Sullivan Votes for Final Passage of National Defense Authorization Act
WASHINGTON, D.C. – U.S. Senator Dan Sullivan (R-Alaska), chairman of the Senate Armed Services Subcommittee on Readiness and Management Support, released the following statement after voting with 80 of his Senate colleagues to override President Donald Trump’s veto of the National Defense Authorization Act (NDAA) for Fiscal Year (FY) 2021.
“The FY 2021 National Defense Authorization Act is significant for three important reasons,” said Senator Sullivan. “First, this bill continues the build-up of the U.S. military both across the globe and in our state, authorizing more than $150 million in construction projects and critical jobs for hard-working Alaskans, as well as a much-needed pay raise for our military members. Second, from the creation of a Ted Stevens Center for Arctic Security Studies to again authorizing six polar class icebreakers, the FY 2021 NDAA clearly cements Alaska as the center of gravity for America’s economic and security interests in the Arctic region. Finally, and for the first time ever, this year’s defense bill includes the U.S. Coast Guard authorization, much of which my team and I drafted. The inclusion of this bill in the NDAA sends a clear message to the brave men and women of our nation’s fifth military branch—the Coast Guard—that they are an integral and vital part of our nation’s military.”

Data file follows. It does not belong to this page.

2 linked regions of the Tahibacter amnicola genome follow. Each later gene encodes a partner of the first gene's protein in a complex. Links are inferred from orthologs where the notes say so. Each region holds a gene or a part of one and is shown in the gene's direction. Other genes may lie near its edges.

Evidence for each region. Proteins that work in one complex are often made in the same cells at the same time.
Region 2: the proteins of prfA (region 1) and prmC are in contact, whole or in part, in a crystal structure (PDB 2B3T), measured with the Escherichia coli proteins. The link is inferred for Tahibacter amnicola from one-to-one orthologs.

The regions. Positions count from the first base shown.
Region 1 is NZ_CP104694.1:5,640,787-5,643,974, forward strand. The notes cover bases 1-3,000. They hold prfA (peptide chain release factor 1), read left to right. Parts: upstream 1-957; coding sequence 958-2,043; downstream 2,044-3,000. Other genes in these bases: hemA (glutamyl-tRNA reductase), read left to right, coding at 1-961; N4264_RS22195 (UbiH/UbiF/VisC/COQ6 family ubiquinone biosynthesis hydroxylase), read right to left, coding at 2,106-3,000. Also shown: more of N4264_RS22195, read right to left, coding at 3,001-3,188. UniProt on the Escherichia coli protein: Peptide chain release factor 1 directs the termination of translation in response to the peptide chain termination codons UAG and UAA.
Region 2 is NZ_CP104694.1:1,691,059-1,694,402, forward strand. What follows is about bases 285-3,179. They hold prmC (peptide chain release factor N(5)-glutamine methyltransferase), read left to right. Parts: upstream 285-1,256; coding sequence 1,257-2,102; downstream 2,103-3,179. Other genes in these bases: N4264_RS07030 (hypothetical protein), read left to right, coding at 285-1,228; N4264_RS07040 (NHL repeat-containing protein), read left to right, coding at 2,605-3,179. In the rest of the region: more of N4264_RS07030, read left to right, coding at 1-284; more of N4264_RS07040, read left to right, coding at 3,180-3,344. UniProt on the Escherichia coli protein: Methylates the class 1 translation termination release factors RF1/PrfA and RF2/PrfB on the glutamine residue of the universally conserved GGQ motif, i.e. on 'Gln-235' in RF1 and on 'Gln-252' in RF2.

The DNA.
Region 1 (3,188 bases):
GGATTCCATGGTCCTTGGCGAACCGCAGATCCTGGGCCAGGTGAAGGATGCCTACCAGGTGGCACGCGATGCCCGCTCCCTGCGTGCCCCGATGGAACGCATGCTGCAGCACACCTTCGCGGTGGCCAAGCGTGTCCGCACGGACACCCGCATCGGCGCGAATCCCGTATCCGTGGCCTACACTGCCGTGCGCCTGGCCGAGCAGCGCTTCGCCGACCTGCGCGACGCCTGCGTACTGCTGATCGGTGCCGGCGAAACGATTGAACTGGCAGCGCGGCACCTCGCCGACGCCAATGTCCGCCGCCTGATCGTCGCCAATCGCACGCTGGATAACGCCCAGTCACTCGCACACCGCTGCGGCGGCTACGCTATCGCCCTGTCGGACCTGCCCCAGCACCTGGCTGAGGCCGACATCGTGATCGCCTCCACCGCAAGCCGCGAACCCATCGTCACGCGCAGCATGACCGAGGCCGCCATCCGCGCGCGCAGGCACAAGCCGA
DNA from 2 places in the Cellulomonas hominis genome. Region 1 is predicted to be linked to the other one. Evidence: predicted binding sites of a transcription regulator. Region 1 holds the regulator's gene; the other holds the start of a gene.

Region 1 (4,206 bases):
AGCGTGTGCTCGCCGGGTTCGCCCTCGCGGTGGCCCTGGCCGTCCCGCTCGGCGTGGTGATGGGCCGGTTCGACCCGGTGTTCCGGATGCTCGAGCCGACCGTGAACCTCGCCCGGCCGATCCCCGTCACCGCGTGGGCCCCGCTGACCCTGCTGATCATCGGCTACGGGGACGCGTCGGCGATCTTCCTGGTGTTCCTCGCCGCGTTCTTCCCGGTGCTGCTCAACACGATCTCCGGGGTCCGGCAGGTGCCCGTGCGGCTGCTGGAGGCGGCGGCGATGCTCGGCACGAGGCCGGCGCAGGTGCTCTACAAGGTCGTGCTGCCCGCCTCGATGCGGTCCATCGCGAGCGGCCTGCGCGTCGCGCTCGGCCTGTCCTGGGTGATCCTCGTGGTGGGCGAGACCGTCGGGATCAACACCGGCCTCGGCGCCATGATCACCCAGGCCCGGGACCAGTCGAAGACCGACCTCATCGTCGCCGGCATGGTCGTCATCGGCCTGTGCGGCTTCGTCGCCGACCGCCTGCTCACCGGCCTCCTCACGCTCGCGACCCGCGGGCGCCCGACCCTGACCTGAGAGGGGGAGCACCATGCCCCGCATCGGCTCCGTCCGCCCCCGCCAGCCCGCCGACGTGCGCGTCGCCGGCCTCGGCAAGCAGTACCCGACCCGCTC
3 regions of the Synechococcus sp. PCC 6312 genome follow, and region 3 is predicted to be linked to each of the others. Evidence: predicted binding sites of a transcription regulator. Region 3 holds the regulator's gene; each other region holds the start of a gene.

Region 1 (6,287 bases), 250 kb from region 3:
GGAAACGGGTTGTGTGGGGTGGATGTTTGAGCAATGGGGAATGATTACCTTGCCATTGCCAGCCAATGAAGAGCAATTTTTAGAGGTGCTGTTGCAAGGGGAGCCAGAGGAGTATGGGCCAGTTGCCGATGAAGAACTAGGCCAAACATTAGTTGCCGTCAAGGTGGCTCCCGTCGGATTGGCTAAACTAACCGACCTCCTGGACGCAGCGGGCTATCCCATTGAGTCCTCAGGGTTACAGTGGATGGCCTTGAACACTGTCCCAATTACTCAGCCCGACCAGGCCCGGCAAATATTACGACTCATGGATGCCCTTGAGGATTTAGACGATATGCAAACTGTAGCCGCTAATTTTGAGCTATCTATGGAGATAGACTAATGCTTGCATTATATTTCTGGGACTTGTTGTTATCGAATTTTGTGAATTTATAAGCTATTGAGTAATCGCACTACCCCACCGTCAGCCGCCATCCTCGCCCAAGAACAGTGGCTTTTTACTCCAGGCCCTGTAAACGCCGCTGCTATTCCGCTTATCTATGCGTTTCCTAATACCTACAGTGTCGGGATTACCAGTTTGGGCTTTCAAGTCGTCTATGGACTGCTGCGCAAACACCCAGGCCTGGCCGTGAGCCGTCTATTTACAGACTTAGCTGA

The FY 2021 NDAA originally passed the Senate on December 11, 2020. The bill includes a number of Sullivan-authored provisions that address the strategic importance of the Arctic, secure America’s critical minerals supply chains, and authorize more than $150 million for military construction projects in Alaska. Finally, the FY 2020 NDAA incorporates the U.S. Coast Guard authorization for the first time in history. As chair of the Commerce Committee’s Subcommittee on Security, which has oversight of the Coast Guard, Sullivan has been championing the inclusion of the Coast Guard authorization bill in the annual NDAA since he was first elected to the Senate.
The NDAA has moved through Congress every year for the past 60 years.
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